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Blue State Blues: How ‘Art of the Deal’ Explains the Obamacare Replacement Debate

This week, Republicans unveiled the American Health Care Act, the bill written by Congress, and adopted by President Donald Trump, to replace Obamacare (without quite repealing it).

The rollout has been less than stunning. Speaker of the House Paul Ryan (R-WI) made a valiant effort, and the White House is backing him. Yet conservatives in both the House and Senate rejected the bill, Democrats want nothing to do with it, and it looks doomed to fail — if it even comes to a vote.

On the surface, this is a big potential failure for the young Trump presidency. But with the Trump White House, as with the campaign, there is always a certain amount of chaos that is deliberate (though Trump, quite deliberately, never indicates how much).

In this case, the repeal/replace debacle allows the president to improve his leverage over all of the other policymakers: the Republican leadership, the conservative caucus, and the Democratic Party. (Perhaps they just don’t know it yet.)

The Republican leadership will be the most severely chastened. They had six years to devise an alternative to the so-called Affordable Care Act, and came up with a plan that, surprisingly, falls well short of full repeal, while frightening voters who worry about losing their current (albeit expensive, limited, and widely disliked) health insurance plans.

President Trump has shown them he is willing to suffer for supporting them. But he has also proved to them their plans are political non-starters.

The House Freedom Caucus, Sen. Rand Paul (R-KY), and other conservatives are happy to see the Speaker’s bill struggle. But Trump has put them on notice, declaring that he will not back their own plans, and that the only alternative is to let Obamacare fail — with major consequences for the 2018 midterms. (More voters will blame Congress than Obama, fairly or unfairly.) Conservatives do have a unique opportunity to push their own ideas — but they know they must agree to something.

Democrats, meanwhile are bemused by the fact that Obamacare is proving so hard to repeal (not because it works — if it did, Hillary Clinton would have won — but because of the poison political pills Pelosi planted in it). But the fact is that Democrats have 25 Senate seats up for re-election in 2018, of which ten are in states Trump won.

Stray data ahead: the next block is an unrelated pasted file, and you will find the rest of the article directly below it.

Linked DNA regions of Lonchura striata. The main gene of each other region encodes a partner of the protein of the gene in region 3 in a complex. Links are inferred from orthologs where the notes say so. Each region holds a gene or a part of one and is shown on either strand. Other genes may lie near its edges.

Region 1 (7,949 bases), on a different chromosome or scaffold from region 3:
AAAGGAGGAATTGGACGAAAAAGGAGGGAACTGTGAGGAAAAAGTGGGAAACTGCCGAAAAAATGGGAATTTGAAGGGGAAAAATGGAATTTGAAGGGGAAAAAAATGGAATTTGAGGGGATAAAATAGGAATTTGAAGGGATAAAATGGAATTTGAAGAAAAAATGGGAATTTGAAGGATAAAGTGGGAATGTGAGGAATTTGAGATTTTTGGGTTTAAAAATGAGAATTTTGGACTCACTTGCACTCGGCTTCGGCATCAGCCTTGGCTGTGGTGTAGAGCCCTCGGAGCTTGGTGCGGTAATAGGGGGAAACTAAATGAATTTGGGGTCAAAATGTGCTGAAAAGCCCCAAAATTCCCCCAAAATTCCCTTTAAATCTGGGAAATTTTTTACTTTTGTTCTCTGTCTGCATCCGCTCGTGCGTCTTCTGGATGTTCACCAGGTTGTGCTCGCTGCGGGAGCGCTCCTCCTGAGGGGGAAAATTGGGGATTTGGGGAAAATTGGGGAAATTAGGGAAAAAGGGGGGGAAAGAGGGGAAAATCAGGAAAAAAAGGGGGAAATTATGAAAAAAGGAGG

Unless they can vote for a successful replacement for Obamacare, they will be in far more danger than the conservative holdouts. This week has rattled them, too.

In The Art of the Deal — which liberals ought to study as carefully as conservatives studied Saul Alinsky’s Rules for Radicals if they want to begin to understand a president they have only demonized and caricatured thus far — Trump explains that one of his core negotiating principles is: “Protect the Downside and the Upside Will Take Care of Itself.”

Today, the upside is obvious, but extremely elusive: a replacement for Obamacare that does not create new headaches for millions of patients. The downside is failure — either no deal, or a deal that hurts enough people to create a new opposition constituency.

President Trump has used the launch, and decline, of the American Health Care Act to highlight the downside — and take some wind out of the sails of the politicians and policy wonks who convinced themselves they had all the answers. As the bill falters, the next, inevitable step will be for nervous Republican leaders to ask Trump to offer a new plan.

And that plan will be more of a classic Trump bargain — one that does what Hillary Clinton and Barack Obama refused to do: namely, bring all of the stakeholders together, including doctors and patients, to hash out something everyone can accept.

The final flourish will be incorporating the changes as amendments to the American Health Care Act, so Trump can claim to have kept his word, while also allowing Congress to save face.

Do not be fooled by the bill’s early troubles. Another principle in Art of the Deal is: “Deliver the Goods.” Watch.

Joel B. Pollak is Senior Editor-at-Large at Breitbart News. He was named one of the “most influential” people in news media in 2016. His new book, How Trump Won: The Inside Story of a Revolution, is available from Regnery. Follow him on Twitter at @joelpollak.

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